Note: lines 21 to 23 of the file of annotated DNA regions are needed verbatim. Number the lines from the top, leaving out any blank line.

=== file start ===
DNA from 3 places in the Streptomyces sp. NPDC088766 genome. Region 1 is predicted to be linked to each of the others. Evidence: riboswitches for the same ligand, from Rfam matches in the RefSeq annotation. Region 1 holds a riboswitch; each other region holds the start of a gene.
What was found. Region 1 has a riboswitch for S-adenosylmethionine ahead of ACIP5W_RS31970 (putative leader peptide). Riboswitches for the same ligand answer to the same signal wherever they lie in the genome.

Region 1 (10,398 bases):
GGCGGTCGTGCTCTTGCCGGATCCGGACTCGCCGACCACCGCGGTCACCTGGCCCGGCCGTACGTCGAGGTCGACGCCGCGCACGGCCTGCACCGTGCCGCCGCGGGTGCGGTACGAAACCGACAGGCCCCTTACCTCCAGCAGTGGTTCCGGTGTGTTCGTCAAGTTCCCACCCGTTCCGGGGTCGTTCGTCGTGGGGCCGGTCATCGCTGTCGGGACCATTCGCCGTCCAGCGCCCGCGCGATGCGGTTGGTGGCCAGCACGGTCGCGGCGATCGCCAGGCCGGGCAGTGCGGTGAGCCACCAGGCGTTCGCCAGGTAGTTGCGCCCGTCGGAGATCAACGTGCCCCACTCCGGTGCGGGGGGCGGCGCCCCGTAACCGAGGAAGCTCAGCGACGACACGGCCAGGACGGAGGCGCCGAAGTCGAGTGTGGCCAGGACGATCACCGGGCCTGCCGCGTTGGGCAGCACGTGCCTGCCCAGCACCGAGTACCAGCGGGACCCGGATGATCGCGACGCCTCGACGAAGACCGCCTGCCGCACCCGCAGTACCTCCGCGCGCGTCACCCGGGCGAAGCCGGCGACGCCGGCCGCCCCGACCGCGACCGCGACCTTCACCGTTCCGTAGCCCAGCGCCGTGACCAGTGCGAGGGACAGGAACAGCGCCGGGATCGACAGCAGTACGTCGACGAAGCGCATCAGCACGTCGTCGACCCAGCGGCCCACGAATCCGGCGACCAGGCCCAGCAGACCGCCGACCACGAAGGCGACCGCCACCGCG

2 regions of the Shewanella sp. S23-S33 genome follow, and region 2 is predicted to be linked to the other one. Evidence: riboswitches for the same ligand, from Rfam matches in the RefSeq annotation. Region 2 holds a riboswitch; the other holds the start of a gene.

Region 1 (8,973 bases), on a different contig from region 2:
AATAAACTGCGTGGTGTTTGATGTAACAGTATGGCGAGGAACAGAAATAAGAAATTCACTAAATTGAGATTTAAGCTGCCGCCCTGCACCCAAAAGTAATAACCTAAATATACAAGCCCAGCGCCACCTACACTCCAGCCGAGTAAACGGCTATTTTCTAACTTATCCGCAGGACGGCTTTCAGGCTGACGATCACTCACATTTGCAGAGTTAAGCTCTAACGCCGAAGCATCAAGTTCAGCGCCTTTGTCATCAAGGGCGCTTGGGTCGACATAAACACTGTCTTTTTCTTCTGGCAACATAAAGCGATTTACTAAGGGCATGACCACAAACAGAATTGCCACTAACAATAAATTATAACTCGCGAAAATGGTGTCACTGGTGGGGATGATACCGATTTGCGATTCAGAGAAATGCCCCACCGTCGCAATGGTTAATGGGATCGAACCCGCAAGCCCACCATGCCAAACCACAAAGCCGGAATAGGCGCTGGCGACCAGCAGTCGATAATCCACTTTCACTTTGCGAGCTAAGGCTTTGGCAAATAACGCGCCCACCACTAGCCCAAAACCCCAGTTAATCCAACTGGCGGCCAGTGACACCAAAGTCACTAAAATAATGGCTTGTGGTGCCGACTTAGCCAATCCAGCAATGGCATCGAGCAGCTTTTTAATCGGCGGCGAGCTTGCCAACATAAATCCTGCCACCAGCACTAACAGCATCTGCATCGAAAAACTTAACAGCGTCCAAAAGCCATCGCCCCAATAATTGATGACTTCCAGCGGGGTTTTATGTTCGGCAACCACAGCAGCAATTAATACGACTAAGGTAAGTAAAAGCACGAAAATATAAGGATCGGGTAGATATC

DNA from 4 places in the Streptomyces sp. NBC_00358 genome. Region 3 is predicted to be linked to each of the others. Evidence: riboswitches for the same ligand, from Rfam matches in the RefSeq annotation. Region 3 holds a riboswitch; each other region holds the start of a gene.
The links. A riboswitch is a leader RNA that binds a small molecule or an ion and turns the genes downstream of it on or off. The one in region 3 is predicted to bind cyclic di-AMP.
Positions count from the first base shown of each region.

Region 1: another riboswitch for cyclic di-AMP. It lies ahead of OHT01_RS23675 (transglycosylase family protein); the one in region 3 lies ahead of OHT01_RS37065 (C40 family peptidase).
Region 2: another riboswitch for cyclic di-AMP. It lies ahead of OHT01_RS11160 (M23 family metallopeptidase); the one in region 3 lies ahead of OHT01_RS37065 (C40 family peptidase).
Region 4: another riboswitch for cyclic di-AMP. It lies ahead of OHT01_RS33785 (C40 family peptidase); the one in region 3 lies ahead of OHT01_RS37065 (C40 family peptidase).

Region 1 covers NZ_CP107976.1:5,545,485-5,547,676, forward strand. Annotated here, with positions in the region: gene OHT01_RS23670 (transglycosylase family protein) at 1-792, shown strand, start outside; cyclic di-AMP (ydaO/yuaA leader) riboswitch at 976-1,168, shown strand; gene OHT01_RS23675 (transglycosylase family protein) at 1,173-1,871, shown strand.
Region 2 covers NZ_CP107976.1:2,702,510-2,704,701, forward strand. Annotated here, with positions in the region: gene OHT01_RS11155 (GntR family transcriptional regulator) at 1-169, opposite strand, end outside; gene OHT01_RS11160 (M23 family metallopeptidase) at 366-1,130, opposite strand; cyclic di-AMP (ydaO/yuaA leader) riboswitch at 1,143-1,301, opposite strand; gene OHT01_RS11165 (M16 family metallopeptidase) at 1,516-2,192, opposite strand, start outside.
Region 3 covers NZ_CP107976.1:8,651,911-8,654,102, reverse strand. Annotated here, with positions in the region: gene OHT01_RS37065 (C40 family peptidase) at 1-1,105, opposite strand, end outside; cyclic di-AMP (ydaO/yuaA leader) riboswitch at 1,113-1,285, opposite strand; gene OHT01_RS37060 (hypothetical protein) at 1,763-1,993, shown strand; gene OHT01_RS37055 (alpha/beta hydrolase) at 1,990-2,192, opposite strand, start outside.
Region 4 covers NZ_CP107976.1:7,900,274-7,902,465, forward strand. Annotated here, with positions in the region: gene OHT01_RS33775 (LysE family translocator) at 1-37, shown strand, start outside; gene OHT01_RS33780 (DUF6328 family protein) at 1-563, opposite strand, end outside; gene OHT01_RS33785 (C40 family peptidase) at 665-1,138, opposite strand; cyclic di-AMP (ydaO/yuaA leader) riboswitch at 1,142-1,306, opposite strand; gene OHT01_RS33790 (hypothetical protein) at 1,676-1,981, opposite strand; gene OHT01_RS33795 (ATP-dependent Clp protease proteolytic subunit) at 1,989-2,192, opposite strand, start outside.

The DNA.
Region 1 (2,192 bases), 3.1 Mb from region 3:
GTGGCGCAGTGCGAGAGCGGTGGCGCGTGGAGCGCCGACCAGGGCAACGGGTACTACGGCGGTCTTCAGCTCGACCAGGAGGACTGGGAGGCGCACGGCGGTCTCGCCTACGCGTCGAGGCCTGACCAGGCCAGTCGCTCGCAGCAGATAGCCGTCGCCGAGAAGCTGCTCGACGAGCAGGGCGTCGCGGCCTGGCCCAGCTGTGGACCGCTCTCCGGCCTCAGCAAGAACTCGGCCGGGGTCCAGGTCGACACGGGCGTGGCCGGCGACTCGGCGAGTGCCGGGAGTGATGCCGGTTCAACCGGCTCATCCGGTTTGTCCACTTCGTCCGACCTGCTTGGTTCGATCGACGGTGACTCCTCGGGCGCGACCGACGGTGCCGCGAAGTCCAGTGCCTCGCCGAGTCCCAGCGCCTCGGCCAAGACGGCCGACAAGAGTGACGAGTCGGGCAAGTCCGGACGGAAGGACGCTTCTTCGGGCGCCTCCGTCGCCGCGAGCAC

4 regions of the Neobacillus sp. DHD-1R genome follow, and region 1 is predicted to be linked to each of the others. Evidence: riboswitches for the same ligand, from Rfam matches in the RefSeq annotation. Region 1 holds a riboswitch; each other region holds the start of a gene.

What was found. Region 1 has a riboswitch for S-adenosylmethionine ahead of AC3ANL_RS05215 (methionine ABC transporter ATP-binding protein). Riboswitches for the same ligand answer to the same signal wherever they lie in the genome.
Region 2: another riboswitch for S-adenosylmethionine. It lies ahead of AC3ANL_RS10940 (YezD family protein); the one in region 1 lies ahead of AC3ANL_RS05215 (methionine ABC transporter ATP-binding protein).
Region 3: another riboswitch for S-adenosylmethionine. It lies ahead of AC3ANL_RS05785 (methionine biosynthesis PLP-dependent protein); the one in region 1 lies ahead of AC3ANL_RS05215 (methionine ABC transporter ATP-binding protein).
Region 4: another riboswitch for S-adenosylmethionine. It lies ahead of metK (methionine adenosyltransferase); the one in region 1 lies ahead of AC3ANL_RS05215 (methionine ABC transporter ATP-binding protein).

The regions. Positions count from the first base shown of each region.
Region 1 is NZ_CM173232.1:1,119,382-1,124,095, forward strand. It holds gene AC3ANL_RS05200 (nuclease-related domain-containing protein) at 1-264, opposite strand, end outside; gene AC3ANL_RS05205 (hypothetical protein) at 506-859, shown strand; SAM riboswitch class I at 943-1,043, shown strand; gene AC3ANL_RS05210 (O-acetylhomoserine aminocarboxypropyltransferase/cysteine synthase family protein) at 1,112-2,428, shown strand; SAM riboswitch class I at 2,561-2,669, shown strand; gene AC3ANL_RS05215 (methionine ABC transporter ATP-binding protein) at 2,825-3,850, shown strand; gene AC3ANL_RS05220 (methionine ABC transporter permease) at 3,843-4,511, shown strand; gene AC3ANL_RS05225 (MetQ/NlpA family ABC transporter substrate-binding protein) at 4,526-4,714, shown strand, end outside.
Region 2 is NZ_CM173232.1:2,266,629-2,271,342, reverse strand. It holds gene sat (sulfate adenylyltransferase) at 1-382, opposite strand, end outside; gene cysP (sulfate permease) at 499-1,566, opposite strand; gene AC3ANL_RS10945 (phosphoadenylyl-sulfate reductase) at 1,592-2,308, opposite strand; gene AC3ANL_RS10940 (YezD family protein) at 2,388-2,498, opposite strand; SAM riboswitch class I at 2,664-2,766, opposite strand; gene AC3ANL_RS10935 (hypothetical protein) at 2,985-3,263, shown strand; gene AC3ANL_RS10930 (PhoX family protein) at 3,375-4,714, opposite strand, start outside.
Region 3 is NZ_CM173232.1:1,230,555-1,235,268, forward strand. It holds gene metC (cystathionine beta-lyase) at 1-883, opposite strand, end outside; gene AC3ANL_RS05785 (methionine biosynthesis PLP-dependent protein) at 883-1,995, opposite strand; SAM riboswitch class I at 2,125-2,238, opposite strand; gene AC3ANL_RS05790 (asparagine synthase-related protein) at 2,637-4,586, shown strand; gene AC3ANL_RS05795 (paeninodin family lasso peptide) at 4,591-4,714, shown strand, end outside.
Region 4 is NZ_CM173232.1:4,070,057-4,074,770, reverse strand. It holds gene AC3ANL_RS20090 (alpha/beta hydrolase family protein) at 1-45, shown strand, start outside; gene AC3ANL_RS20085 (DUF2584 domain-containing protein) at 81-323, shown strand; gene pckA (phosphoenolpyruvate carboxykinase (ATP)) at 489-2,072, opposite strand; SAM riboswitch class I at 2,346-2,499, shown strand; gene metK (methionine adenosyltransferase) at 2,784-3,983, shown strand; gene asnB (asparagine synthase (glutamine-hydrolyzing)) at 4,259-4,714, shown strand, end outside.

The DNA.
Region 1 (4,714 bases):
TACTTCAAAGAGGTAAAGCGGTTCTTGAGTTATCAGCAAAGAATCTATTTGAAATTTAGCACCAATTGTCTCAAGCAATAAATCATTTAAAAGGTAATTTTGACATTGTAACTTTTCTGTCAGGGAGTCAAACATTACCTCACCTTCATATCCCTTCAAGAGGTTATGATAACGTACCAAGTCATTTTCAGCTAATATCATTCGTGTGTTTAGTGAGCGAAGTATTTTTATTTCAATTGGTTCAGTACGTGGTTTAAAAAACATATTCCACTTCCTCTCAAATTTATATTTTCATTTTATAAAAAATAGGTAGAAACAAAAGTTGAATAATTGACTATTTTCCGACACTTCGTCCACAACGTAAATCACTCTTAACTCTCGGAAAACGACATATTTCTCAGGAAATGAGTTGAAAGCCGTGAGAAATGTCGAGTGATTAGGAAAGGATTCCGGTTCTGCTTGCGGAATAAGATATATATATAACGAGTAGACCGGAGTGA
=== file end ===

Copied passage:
4 regions of the Neobacillus sp. DHD-1R genome follow, and region 1 is predicted to be linked to each of the others. Evidence: riboswitches for the same ligand, from Rfam matches in the RefSeq annotation. Region 1 holds a riboswitch; each other region holds the start of a gene.

What was found. Region 1 has a riboswitch for S-adenosylmethionine ahead of AC3ANL_RS05215 (methionine ABC transporter ATP-binding protein). Riboswitches for the same ligand answer to the same signal wherever they lie in the genome.
Region 2: another riboswitch for S-adenosylmethionine. It lies ahead of AC3ANL_RS10940 (YezD family protein); the one in region 1 lies ahead of AC3ANL_RS05215 (methionine ABC transporter ATP-binding protein).